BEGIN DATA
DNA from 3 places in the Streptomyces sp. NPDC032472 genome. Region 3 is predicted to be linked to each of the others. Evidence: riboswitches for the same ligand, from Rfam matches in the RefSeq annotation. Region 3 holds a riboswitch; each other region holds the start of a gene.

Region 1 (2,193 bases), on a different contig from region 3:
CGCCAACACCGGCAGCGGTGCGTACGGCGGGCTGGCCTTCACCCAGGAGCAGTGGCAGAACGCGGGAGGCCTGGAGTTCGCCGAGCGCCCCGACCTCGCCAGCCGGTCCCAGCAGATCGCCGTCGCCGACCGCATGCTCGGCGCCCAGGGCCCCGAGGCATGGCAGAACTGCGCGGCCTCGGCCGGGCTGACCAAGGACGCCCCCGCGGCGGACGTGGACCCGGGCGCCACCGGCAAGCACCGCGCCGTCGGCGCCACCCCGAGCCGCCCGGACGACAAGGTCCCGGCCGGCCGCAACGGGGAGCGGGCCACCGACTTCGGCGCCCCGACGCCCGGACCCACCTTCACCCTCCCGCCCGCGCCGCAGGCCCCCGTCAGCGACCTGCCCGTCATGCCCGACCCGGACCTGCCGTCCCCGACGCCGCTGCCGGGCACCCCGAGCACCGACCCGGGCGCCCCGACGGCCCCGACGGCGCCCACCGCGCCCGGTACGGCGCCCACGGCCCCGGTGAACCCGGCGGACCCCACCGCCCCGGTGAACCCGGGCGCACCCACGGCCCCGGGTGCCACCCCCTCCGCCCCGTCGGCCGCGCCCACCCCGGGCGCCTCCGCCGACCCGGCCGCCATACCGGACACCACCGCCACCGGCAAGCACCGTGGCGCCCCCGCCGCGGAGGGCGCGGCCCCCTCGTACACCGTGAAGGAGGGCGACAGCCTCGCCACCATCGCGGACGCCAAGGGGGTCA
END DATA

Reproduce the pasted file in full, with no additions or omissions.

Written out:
DNA from 3 places in the Streptomyces sp. NPDC032472 genome. Region 3 is predicted to be linked to each of the others. Evidence: riboswitches for the same ligand, from Rfam matches in the RefSeq annotation. Region 3 holds a riboswitch; each other region holds the start of a gene.

Region 1 (2,193 bases), on a different contig from region 3:
CGCCAACACCGGCAGCGGTGCGTACGGCGGGCTGGCCTTCACCCAGGAGCAGTGGCAGAACGCGGGAGGCCTGGAGTTCGCCGAGCGCCCCGACCTCGCCAGCCGGTCCCAGCAGATCGCCGTCGCCGACCGCATGCTCGGCGCCCAGGGCCCCGAGGCATGGCAGAACTGCGCGGCCTCGGCCGGGCTGACCAAGGACGCCCCCGCGGCGGACGTGGACCCGGGCGCCACCGGCAAGCACCGCGCCGTCGGCGCCACCCCGAGCCGCCCGGACGACAAGGTCCCGGCCGGCCGCAACGGGGAGCGGGCCACCGACTTCGGCGCCCCGACGCCCGGACCCACCTTCACCCTCCCGCCCGCGCCGCAGGCCCCCGTCAGCGACCTGCCCGTCATGCCCGACCCGGACCTGCCGTCCCCGACGCCGCTGCCGGGCACCCCGAGCACCGACCCGGGCGCCCCGACGGCCCCGACGGCGCCCACCGCGCCCGGTACGGCGCCCACGGCCCCGGTGAACCCGGCGGACCCCACCGCCCCGGTGAACCCGGGCGCACCCACGGCCCCGGGTGCCACCCCCTCCGCCCCGTCGGCCGCGCCCACCCCGGGCGCCTCCGCCGACCCGGCCGCCATACCGGACACCACCGCCACCGGCAAGCACCGTGGCGCCCCCGCCGCGGAGGGCGCGGCCCCCTCGTACACCGTGAAGGAGGGCGACAGCCTCGCCACCATCGCGGACGCCAAGGGGGTCA